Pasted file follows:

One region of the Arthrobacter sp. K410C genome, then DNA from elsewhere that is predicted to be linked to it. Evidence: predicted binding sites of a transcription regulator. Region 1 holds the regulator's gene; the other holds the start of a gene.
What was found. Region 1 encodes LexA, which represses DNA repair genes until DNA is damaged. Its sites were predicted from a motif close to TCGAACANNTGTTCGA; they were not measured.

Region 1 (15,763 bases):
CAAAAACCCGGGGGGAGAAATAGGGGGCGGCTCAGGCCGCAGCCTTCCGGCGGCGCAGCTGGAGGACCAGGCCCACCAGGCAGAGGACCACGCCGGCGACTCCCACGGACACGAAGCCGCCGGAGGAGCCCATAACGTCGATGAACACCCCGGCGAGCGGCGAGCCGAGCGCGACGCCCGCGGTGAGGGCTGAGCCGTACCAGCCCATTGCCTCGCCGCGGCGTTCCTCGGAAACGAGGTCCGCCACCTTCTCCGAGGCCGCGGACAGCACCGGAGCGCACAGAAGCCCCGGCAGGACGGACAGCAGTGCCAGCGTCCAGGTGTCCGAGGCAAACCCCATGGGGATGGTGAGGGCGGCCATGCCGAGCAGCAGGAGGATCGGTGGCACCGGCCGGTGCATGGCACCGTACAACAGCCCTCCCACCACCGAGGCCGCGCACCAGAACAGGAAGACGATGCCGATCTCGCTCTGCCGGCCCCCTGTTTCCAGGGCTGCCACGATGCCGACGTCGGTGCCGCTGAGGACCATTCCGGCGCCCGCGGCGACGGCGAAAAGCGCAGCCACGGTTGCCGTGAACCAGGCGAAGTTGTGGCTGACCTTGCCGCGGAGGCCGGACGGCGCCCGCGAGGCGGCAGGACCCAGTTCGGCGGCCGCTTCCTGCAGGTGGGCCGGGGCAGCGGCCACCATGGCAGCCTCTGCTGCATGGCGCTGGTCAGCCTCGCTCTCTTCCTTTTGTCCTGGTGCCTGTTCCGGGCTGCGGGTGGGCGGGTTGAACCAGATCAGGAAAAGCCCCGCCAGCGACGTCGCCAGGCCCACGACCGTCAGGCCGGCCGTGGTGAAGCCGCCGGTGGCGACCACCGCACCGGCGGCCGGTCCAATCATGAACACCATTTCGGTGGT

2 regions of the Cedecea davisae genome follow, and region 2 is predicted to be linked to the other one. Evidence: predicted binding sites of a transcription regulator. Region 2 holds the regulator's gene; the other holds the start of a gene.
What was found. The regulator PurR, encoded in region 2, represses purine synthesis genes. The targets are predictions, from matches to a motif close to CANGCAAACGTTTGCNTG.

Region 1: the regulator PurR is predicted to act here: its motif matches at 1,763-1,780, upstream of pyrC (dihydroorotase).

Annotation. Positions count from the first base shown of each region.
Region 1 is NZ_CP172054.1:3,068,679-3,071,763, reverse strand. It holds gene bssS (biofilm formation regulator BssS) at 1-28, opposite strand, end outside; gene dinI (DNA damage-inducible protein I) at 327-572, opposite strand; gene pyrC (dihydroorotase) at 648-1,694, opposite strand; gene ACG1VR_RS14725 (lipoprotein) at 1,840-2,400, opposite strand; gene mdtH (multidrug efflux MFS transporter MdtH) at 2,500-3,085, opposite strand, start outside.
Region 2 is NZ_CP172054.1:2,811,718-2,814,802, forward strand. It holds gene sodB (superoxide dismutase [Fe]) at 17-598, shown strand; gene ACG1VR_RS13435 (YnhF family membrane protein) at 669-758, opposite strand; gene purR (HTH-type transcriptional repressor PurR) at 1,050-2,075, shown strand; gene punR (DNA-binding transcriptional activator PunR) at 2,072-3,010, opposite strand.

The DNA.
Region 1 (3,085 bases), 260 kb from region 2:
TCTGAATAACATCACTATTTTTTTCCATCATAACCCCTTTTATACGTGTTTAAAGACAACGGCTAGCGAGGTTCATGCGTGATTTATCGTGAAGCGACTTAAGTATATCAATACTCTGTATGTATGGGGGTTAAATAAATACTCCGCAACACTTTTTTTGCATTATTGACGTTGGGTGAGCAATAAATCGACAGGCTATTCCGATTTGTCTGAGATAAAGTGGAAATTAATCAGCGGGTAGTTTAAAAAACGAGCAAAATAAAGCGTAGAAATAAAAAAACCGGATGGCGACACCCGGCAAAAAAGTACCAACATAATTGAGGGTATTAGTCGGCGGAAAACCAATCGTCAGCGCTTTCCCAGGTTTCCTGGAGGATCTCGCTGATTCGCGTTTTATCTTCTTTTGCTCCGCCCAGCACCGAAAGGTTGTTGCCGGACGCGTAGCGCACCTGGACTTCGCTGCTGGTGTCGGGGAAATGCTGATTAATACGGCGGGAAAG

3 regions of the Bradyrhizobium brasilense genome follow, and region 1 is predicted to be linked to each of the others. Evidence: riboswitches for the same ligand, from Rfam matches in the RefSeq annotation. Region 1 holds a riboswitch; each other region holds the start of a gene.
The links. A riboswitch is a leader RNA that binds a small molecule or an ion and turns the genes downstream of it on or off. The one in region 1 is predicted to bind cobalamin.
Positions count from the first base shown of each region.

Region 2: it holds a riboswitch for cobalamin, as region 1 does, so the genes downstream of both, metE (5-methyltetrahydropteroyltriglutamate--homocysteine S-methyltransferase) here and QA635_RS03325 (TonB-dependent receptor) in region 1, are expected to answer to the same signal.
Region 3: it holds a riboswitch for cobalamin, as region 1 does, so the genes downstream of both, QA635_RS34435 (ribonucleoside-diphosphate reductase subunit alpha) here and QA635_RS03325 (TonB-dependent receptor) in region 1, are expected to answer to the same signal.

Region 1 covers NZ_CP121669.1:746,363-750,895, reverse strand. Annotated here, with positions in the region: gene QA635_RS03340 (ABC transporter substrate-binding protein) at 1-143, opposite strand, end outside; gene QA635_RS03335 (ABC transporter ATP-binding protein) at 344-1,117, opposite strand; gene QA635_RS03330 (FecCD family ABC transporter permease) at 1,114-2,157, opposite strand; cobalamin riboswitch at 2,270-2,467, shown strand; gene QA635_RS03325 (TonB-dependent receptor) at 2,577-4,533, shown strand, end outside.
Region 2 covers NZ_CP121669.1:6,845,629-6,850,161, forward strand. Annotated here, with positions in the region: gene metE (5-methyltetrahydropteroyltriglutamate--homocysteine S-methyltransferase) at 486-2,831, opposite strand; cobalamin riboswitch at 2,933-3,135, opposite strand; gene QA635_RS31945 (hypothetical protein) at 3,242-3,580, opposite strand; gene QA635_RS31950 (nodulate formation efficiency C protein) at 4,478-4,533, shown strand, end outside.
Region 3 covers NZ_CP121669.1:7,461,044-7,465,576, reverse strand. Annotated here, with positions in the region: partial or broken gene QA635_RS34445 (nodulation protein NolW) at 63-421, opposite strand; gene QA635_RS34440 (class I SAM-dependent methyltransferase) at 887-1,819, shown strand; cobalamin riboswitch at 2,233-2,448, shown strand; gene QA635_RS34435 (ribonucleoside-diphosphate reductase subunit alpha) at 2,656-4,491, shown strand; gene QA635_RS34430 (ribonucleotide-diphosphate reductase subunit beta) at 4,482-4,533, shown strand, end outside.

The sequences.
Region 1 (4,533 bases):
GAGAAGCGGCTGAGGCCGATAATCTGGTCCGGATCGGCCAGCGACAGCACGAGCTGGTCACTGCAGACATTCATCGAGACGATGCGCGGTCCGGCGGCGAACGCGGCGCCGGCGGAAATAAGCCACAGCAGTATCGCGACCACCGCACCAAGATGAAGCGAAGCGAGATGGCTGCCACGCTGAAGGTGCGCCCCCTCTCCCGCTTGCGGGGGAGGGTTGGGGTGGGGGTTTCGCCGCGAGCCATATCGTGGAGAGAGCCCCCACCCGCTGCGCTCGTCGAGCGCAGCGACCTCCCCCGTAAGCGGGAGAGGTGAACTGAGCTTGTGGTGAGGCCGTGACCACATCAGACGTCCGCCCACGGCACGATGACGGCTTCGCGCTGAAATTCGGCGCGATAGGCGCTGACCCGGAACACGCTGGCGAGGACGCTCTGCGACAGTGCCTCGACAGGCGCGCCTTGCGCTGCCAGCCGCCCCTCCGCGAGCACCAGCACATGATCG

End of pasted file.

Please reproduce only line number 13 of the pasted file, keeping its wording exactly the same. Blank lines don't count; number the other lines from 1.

TCTGAATAACATCACTATTTTTTTCCATCATAACCCCTTTTATACGTGTTTAAAGACAACGGCTAGCGAGGTTCATGCGTGATTTATCGTGAAGCGACTTAAGTATATCAATACTCTGTATGTATGGGGGTTAAATAAATACTCCGCAACACTTTTTTTGCATTATTGACGTTGGGTGAGCAATAAATCGACAGGCTATTCCGATTTGTCTGAGATAAAGTGGAAATTAATCAGCGGGTAGTTTAAAAAACGAGCAAAATAAAGCGTAGAAATAAAAAAACCGGATGGCGACACCCGGCAAAAAAGTACCAACATAATTGAGGGTATTAGTCGGCGGAAAACCAATCGTCAGCGCTTTCCCAGGTTTCCTGGAGGATCTCGCTGATTCGCGTTTTATCTTCTTTTGCTCCGCCCAGCACCGAAAGGTTGTTGCCGGACGCGTAGCGCACCTGGACTTCGCTGCTGGTGTCGGGGAAATGCTGATTAATACGGCGGGAAAG